Google TV

The cheapest gadget is my cable set top box provided by Cox Cable. This baby cost me $5.00 a month and I can record what I want and watch it when I want. I can record it and keep it and best of all I am not a slave to the commercials. As a matter of fact I am usually drawn into commercials when I am watching non-modern TV set ups. I am surprised by the amazing quality of the ads and yet it is too little to late. If I am viewing your commercial on TV I am likely too cheap to buy your product. It only cost $5.00 a month to avoid the ads of those who helped fund the content I am enjoying. I sometimes have to stop myself from complaining about the crappy level of TV shows we have on TV these days. I am then quickly reminded that I just skipped past the persons message who is paying for the content to be created. I am a part of the problem or movement.

I am not alone, I am just a lot older then most of those involved in the movement and they rarely talk to us “old guys”. The iTV movement is upon us. In a recent independent study (away from Nielsen ratings etc.) of how those 34 years of age and younger Social Media users how they watch TV and Videos online. The results are conclusive that the Movement has begun.

-Only 12% do not subscribe to some form of Cable or Satellite Service. Of the 12% it was reported that 8% of them used open air antenna’s to receive a TV signal (primitive).

-58% of the users watch more online TV then they did last year.

-75% of the users are using some sort of DVR device to record their TV shows.

-64% of users rely on YouTube, 47% rely on Hulu (which is owned by the networks and currently considering a business model change), 33% on Netflix (which is now surging and will likely pass Hulu next year), iTunes represents 15% and the rest is spread out amongst other online solutions. User generated content followed by Network created content.

-80% of those surveyed, who were 18 years old and younger watch TV online, those 18-24 were at 79%, and even the 55 and older crowd came in at 31%. A stunning 72% of those aged 34 years and younger watch their TV online.

-55% even recorded live TV

The iTV movement is upon us, particularly for those 34 years of age and younger, who are willing to watch their TV online. The majority of respondents are recording their content on DVR’s such as TiVo. With over 72% those aged 34 and younger are watching their TV shows online. With Twitter and Social Media being so real-time it is surprising to see how many really watch the content on their time.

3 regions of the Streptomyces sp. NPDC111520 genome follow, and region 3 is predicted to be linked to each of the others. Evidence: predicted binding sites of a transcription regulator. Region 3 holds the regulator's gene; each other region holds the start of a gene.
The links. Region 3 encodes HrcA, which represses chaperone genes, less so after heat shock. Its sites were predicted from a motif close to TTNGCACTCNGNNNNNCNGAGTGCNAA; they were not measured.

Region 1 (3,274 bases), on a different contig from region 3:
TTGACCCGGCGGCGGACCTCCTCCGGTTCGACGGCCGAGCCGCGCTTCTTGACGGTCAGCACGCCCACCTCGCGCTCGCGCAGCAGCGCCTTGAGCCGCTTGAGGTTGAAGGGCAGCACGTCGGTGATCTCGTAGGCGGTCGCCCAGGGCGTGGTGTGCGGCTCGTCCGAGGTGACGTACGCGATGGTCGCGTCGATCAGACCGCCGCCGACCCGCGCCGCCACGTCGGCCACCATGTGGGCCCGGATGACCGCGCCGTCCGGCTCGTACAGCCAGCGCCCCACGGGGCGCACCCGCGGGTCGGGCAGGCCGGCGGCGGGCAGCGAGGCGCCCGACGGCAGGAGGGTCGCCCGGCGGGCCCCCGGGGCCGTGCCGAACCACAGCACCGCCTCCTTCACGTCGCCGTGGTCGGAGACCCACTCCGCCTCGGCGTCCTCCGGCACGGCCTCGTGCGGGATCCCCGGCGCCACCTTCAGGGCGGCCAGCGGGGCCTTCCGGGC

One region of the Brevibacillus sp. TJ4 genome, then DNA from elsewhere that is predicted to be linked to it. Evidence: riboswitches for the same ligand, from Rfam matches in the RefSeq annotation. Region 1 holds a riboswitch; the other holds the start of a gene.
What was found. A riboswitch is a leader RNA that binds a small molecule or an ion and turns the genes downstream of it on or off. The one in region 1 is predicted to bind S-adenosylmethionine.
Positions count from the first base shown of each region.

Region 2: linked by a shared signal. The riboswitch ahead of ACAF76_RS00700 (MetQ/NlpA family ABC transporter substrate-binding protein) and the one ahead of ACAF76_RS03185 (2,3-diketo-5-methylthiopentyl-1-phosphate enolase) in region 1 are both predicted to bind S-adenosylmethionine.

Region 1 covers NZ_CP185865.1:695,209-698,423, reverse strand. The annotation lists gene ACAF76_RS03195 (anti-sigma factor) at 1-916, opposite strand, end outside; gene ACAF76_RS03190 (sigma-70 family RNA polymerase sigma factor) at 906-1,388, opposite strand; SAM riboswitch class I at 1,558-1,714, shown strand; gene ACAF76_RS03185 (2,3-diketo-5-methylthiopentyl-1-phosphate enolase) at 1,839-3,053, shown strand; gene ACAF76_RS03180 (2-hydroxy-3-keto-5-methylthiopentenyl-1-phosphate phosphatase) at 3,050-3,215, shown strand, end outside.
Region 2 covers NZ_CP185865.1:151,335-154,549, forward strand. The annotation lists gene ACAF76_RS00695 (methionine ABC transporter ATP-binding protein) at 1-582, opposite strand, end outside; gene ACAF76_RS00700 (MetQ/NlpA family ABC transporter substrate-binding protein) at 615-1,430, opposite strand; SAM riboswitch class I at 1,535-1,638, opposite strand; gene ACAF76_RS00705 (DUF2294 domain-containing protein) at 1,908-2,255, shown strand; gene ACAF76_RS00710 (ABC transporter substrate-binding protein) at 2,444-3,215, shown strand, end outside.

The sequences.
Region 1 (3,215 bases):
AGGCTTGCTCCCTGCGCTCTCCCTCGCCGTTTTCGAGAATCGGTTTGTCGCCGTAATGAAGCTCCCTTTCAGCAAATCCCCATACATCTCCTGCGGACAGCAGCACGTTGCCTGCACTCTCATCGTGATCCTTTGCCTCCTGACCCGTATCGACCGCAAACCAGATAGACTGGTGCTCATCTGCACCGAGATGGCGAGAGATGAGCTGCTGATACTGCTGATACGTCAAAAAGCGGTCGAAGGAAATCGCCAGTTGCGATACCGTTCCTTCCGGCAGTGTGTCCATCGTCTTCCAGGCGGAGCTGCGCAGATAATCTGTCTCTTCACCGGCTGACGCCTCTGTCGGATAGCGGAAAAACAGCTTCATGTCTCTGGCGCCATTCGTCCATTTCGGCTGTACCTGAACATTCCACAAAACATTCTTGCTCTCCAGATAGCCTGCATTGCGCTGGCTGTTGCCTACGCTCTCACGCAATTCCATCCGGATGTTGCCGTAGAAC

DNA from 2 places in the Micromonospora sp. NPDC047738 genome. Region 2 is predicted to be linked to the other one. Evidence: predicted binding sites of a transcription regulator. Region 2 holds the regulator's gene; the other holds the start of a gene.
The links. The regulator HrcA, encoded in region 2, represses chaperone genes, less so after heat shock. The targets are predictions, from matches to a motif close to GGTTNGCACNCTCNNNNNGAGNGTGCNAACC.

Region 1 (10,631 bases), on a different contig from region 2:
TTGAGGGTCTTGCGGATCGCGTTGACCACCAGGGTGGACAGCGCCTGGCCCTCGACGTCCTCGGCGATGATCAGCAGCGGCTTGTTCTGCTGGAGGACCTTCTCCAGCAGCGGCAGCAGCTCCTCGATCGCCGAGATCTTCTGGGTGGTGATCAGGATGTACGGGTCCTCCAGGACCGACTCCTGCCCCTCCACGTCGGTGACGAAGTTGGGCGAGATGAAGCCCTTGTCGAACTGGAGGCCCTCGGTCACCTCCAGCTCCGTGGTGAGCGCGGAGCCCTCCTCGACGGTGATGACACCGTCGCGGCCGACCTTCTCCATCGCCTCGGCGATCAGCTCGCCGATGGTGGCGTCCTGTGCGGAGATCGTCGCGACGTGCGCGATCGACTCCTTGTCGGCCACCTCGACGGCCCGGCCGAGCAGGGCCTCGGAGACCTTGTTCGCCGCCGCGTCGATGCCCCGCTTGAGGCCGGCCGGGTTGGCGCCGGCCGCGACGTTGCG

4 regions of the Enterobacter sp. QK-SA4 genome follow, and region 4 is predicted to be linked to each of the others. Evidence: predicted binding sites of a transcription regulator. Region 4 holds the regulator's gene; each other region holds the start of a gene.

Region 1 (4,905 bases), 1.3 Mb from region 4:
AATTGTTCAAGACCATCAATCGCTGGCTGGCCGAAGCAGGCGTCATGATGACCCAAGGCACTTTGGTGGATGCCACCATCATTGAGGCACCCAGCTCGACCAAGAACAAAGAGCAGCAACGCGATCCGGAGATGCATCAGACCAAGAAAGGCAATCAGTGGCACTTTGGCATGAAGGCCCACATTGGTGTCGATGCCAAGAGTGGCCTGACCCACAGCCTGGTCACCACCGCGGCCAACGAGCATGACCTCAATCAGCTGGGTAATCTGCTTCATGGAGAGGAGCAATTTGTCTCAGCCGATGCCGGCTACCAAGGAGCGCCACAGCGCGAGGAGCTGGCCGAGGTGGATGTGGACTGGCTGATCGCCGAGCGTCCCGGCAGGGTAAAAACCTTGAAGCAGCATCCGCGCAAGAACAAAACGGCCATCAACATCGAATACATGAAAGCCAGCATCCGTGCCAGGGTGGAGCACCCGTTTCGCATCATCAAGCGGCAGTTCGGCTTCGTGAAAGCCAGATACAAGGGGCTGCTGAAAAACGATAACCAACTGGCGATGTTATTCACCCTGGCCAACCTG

We think the online community is set to quadruple in size by 2014. This will mainly be impart to the iTV Movement.

Jason Genet


The Internet Runnith Over


When I was cutting my teeth in the IT world I meet a guy at work named Ken.  he was an IT idea guy and the company kept him locked away in a room like a mad scientist.  In my time at the company I used to find excuses to go pick his brain.  I was the closest thing you can get to legal LSD.

He never wore shoes, he sometimes appeared as if he never even went home.  I never saw him build anything but he was the guy the brass would call on when they needed someone to poke holes into a gant chart or some IT sales pitch about redundant servers.  I asked him once “if anyone has ever impressed him” his reply was “not yet”.

Maybe he was chock full of ignorance and negativity I was not smart enough to understand 1/4 of the things he said. One thing that stood out is that he claimed to be one of the ex-government employees who invented the internet.  He said it was designed for the government and cannot sustain its growth patterns.  He compared it to the leaning tower of Pizza with the world trying to find space on the top floor.

It has taken almost 20 years to really understand what he was saying.  Broadband wasn’t a consumer product back then it was for business and government. Now when we check into a hotel and if it doesn’t have high-speed internet my kids act like we stuck in some road side motel with a crappy dinner.  If they only knew of dial-up and all of the tricks to getting on the net in the AOL days.

So this morning when I was reading this article on Mashable about the internet is running out of IP addresses I thought of my mad IT guru Ken.  For every box plugged into the net there is a unique IP address given.  Some can be reissued but even with that the fact is in a few days we will run out of IP address.  At least IPv4 IP’s are going away.  The ones short enough for your IT manager to remember the IP address and recite it to the boss about your continuous views of adult dating sites.  The people who are smarter than us about these things have already been preparing for this.  No need to not buy the new laptop or tablet.  No you cyber stalkers won’t have freedom to run a muck after we run out of IPv4’s

The one thing that Ken forgot is that he is not the only intelligent guy stuffed in a “idea’ room.  People have been working on IPv6 for a few years and the new IP address will be much longer and a blend of number and letters (WEP anyone).  So keep surfing, keep laughing at your friends who do not have high-speed Internet and stay connected.

Remember you are OG if your IP is 48.6.71.11 and you are a newbie if your IP includes letters and digits.  It is not to late they have just about 4 billion unique IP’s and they are getting taken at a rate of 1 million address’ every four hours.

 

 

-Jason Genet


Welcome

Welcome to the Ingrained Media blog.  We are excited to share our vision through this blog.  We will be blogging about marketing, advertising, social media, and brand building.  We are passionate about marketing and sports.

The Brands we represent are some of the best in the World.  They are forward thinking and we are proud to be associated with them.  We will share some of our success stories and of course our failures along the way.

We also represent some World Class athletes in various sports included in this group is World Champion UFC stars and PRCA Cowboys.  Our clients come first in everything we do.

 

Jason Genet

Founder